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240V vs 120V vs Dedicated Line

Discussion in 'Amateur Radio Amplifiers' started by N4UP, Jun 5, 2012.

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  1. N4UP

    N4UP Premium Subscriber QRZ Page

    Sounds nice. Here in the summertime it is so humid that some days both heat-pumps are running continuously, but since they tie in outside I don't believe the 100A sub-panel is affected. Same story in mid-winter though much less often, if the outside temperature drops much below freezing, both heat pumps will have the auxiliary heating elements kick in. But most of the year it is mild and neither heat pump is actually running much.

    And I wouldn't be running more than one of the dryer, stove, or amplifier at a time.
     
  2. N4UP

    N4UP Premium Subscriber QRZ Page

    Just an update. For now I am using the 120V 20A dedicated line. So far no problems running the amplifier at 450W. Will be gradually increasing to 1000W to check for RFI. The drain voltage does drop during transmission, as expected, but it stays within the "green" zone. So far so good.
     
  3. KK7EL

    KK7EL Premium Subscriber QRZ Page

    If you have a 200A drop and only a 100A panel, I vote for upgrading panel to 200A and forever be done with the issue. Your electrician's hourly rate is a bargain.
     
  4. N4UP

    N4UP Premium Subscriber QRZ Page

    Yes, that seems to be the consensus. I will bring the electrician back to do the upgrade.

    But here's a question I should know the answer to before he comes back, as I figure you guys know more about this than he does ( and more than me ) ...

    After he upgrades the panel, can he use the same Romex 12-2 cable ( with ground ) from the radio room to a 240V breaker?
    Or would he need to thread a 12-3 cable ( with ground ) from the radio room to the breaker?

    And on the radio end of things --- The amplifier has a three-prong IEC320C13 connector for either 120V or 240V so I assume we wouldn't need 12-3?


    product575_0.jpg

    Now I am NOT the expert on any of this, but I believe the IEC320C13 amplifier connector is common on 120V appliances ( computers, monitors, printers, radio equipment, etc. ) and I have been unable to find a cable anywhere that goes from any "normal" 240V outlet to the IEC320C13. So I could ( a ) keep the existing 120V 20A outlet but wire it to a 240V breaker and switch the amplifier to 240V OR ( b ) replace the 120V outlet with a 240V outlet and buy a 240V plug and solder the three leads from the IEC320C13 to the 240V plug. I'm guessing ( a ) is dumb and I should go with ( b ).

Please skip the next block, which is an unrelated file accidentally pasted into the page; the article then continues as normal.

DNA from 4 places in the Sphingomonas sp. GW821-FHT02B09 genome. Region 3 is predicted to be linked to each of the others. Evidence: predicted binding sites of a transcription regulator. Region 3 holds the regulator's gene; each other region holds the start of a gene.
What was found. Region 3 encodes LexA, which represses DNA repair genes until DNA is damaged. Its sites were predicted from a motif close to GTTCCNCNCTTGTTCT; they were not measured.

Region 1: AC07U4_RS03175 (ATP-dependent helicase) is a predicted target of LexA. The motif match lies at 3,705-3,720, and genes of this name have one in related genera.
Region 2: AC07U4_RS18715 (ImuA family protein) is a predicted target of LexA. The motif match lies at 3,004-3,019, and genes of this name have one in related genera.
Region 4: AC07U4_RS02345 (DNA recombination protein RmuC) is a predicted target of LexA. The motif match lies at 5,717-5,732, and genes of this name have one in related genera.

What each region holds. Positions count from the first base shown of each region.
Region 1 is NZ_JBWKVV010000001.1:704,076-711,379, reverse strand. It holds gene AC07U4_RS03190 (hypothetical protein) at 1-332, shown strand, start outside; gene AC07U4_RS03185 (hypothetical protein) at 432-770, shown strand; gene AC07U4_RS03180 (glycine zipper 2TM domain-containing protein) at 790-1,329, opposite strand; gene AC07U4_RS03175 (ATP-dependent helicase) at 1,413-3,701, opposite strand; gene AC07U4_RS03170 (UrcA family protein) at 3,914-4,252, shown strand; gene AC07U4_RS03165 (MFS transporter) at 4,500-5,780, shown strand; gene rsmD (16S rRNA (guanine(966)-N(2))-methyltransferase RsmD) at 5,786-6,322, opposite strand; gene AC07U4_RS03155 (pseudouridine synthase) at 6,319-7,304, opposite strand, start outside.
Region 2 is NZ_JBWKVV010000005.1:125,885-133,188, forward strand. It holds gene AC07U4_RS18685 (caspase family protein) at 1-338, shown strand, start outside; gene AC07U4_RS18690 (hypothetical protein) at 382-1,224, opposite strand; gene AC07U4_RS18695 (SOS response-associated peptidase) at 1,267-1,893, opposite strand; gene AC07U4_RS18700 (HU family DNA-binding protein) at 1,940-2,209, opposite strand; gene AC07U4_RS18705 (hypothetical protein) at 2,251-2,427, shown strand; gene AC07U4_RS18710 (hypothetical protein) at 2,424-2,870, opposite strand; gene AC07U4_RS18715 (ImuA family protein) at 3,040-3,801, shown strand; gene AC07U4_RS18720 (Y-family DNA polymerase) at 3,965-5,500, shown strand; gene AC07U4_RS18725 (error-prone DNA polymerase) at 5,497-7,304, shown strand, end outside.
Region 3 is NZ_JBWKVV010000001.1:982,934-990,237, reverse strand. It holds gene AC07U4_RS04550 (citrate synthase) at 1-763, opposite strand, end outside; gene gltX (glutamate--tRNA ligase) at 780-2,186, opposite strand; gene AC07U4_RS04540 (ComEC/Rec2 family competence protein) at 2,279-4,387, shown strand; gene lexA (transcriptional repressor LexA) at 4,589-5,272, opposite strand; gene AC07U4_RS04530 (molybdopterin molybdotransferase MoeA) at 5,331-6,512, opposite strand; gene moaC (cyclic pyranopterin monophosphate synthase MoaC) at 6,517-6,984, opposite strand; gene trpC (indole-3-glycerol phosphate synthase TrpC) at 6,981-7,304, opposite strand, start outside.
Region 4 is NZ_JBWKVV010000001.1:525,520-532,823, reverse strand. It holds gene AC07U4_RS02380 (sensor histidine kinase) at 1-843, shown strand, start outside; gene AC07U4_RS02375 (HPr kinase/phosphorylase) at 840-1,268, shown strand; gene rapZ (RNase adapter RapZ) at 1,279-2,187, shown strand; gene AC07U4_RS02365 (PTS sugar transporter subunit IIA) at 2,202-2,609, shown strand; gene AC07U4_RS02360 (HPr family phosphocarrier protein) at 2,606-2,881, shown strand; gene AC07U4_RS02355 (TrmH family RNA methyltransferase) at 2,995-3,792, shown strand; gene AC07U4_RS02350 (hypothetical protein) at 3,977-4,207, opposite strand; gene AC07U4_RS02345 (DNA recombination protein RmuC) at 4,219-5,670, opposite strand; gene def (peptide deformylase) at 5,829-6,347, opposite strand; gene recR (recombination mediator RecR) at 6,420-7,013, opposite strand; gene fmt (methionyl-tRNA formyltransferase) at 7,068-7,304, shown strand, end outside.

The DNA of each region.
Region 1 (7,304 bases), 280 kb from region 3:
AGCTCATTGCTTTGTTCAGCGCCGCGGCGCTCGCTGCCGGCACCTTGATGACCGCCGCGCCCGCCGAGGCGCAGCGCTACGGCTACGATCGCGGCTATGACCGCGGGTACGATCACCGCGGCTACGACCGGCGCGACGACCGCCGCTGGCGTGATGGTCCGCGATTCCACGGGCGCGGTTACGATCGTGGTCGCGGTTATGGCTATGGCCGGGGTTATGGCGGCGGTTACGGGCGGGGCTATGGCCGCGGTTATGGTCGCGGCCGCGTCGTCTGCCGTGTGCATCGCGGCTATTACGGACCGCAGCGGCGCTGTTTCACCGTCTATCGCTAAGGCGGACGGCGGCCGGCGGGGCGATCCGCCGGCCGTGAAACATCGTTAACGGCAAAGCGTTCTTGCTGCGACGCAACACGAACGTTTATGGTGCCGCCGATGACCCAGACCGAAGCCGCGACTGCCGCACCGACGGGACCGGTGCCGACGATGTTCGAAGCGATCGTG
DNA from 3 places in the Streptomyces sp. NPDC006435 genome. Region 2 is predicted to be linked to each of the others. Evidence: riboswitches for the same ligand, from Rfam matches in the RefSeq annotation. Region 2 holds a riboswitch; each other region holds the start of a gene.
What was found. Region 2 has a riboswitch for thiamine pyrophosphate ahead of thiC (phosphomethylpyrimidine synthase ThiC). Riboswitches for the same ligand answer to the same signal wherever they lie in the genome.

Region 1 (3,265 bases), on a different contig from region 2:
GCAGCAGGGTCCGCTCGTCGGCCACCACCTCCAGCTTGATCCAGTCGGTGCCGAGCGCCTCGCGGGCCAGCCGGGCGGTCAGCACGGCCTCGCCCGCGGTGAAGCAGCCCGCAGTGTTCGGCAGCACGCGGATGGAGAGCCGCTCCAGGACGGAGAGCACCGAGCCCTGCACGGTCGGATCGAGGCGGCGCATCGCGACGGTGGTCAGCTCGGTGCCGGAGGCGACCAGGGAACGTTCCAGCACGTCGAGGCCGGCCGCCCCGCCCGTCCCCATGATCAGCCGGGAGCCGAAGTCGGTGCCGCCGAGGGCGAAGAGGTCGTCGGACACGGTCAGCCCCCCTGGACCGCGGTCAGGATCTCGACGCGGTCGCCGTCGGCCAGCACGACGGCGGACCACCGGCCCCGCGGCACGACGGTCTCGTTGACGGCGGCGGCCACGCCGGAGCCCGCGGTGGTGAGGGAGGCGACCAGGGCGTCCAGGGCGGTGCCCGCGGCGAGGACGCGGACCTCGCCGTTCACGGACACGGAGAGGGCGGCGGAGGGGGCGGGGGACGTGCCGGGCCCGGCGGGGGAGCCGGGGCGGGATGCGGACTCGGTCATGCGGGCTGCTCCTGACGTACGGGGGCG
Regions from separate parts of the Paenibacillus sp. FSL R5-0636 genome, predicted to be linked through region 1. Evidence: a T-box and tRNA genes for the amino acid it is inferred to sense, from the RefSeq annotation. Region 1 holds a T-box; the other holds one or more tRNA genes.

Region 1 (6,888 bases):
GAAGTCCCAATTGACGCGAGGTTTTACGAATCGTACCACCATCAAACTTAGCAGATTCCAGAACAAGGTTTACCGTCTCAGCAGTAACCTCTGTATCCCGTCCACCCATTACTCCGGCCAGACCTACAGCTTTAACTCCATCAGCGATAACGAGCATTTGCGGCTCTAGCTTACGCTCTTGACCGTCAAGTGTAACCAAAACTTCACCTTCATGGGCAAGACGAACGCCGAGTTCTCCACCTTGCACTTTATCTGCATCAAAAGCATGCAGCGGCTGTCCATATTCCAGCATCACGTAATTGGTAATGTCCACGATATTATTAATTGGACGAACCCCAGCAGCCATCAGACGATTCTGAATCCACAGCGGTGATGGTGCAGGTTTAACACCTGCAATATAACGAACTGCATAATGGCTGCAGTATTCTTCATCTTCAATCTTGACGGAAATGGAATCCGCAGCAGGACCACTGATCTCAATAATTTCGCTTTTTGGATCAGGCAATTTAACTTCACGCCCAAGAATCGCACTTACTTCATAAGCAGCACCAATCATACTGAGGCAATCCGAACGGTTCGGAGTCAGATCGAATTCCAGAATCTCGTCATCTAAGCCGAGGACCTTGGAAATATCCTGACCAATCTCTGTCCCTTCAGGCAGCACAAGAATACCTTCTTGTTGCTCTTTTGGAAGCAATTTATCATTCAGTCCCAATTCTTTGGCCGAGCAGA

It just seems strange that the amplifier would have that connector in the first place. i.e., a common 120V connector to be used for either 120V or 240V.

    I finally got the right image to insert, but now I am stuck with two "attachments" that I don't know how to delete.
     

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    Last edited: Jun 12, 2012
  5. W1QJ

    W1QJ Ham Member QRZ Page

    As long as the 120v line he ran originally is "dedicated" to that one outlet you have for the amp now AND he did not add any other 120v outlets on the same feed, then all he has to do is remove the white wire from the neutral bar and add a 2 dpole 240v 20A breaker and convert the line to a dedicated 240v line. Then change the outlet on the end to a 240v style outlet. Get a matching plug for the outlet and cut the plug off the amp and put the new 240v plug on it. Then go inside the amp and make the 240v change according to the manual. You DO NOT need a new cord on the amp, just a plug.
     
  6. N4UP

    N4UP Premium Subscriber QRZ Page

    Thank you. That makes sense to me. He did not run any other outlets on the new feed to the radio room. So will plan to do as you advise.
     
  7. AC0H

    AC0H Ham Member QRZ Page

    Here you go.
    Elecarft sells one for their KPA500.
     
  8. N4UP

    N4UP Premium Subscriber QRZ Page

    Thank you. That is VERY helpful. I'll order one.

    Now I understand why my search failed. I was searching "240V IEC" when I should have been searching "NEMA 6-15 IEC"
    ... It sure helps to know the correct terminology. And it sure helps to be on QRZ forums. Thanks Very.

     
  9. W0UZR

    W0UZR Ham Member QRZ Page

    Definately wire it up to 240v. The amp will be much happier, and you should use less electricity too
     
  10. AB1QP

    AB1QP Premium Subscriber QRZ Page

    Code around here requires Electric dryer be on a dedicated line. Need to look into that before going that route.

    AB1QP
     
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